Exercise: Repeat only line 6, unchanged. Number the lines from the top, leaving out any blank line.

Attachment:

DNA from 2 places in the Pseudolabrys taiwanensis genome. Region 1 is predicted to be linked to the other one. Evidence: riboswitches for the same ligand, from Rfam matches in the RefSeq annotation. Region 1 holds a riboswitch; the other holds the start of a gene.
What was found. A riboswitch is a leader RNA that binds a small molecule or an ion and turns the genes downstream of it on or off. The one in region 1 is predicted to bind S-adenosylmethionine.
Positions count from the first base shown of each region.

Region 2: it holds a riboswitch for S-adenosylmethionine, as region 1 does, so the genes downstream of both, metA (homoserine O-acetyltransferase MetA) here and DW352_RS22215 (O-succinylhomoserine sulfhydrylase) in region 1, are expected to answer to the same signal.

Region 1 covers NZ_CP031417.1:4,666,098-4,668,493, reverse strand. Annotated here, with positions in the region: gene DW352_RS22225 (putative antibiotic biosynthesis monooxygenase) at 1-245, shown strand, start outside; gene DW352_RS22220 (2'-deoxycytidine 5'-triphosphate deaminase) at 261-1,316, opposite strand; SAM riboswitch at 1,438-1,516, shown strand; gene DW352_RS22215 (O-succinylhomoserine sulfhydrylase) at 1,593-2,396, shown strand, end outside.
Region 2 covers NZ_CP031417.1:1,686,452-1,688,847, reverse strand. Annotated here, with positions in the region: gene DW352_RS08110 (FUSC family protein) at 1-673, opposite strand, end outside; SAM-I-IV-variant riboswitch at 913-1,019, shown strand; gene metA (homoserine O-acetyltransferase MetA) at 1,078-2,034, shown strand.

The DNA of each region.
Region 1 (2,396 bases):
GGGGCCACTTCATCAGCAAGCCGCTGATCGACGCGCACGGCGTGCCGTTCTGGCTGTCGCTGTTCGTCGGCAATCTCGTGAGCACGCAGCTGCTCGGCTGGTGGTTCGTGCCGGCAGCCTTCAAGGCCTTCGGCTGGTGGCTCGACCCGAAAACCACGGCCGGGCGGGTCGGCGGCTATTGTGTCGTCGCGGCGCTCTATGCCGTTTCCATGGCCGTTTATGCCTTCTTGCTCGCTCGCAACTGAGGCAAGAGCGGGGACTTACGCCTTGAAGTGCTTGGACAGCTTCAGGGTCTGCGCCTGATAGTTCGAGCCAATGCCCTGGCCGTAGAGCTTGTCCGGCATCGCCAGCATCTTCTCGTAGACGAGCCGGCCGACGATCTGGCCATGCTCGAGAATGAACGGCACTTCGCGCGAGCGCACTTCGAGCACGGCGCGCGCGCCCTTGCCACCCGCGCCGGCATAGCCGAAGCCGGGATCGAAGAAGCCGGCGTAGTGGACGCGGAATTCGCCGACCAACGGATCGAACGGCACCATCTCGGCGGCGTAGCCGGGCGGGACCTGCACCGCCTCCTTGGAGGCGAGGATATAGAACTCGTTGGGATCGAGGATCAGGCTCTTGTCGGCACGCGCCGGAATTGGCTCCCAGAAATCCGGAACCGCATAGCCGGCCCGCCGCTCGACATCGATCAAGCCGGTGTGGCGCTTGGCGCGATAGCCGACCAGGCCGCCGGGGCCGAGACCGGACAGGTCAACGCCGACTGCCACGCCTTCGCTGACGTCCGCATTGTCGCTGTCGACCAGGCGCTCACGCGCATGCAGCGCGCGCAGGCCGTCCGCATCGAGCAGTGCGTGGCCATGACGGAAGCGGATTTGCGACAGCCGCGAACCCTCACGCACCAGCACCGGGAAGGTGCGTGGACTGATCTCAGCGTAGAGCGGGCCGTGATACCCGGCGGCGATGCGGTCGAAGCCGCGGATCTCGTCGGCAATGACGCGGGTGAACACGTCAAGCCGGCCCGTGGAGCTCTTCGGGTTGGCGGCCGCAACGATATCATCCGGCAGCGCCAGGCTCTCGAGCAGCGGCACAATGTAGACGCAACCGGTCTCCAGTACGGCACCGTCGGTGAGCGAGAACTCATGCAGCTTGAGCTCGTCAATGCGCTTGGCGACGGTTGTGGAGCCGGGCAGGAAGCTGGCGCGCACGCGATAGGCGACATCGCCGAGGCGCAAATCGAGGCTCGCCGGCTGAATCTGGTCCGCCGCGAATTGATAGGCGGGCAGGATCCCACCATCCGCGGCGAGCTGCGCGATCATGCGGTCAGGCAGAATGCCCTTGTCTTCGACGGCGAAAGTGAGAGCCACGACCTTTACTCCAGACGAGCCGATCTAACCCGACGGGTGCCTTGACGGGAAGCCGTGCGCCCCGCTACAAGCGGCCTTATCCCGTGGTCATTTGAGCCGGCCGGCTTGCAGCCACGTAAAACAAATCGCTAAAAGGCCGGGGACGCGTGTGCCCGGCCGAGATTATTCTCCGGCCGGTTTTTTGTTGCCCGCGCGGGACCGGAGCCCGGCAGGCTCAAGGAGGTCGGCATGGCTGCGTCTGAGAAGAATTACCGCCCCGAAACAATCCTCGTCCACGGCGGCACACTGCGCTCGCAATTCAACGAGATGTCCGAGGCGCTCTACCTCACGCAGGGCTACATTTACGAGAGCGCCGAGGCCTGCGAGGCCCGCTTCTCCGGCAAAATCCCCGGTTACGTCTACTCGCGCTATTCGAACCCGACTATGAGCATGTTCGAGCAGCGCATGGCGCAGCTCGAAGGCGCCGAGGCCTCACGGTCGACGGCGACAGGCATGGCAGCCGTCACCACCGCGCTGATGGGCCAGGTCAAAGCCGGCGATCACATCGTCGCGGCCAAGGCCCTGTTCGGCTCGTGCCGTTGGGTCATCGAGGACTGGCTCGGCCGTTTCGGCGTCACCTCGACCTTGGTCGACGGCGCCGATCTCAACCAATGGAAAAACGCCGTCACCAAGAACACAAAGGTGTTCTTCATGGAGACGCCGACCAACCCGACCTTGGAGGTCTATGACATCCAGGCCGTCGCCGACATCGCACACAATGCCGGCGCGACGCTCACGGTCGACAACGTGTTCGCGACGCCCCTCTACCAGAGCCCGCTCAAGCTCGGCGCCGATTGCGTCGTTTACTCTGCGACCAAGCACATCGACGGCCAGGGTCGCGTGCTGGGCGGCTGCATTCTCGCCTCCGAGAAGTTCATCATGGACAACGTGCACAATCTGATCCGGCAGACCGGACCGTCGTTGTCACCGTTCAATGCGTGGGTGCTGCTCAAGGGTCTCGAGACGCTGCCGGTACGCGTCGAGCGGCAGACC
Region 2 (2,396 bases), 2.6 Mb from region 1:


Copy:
Region 2 covers NZ_CP031417.1:1,686,452-1,688,847, reverse strand. Annotated here, with positions in the region: gene DW352_RS08110 (FUSC family protein) at 1-673, opposite strand, end outside; SAM-I-IV-variant riboswitch at 913-1,019, shown strand; gene metA (homoserine O-acetyltransferase MetA) at 1,078-2,034, shown strand.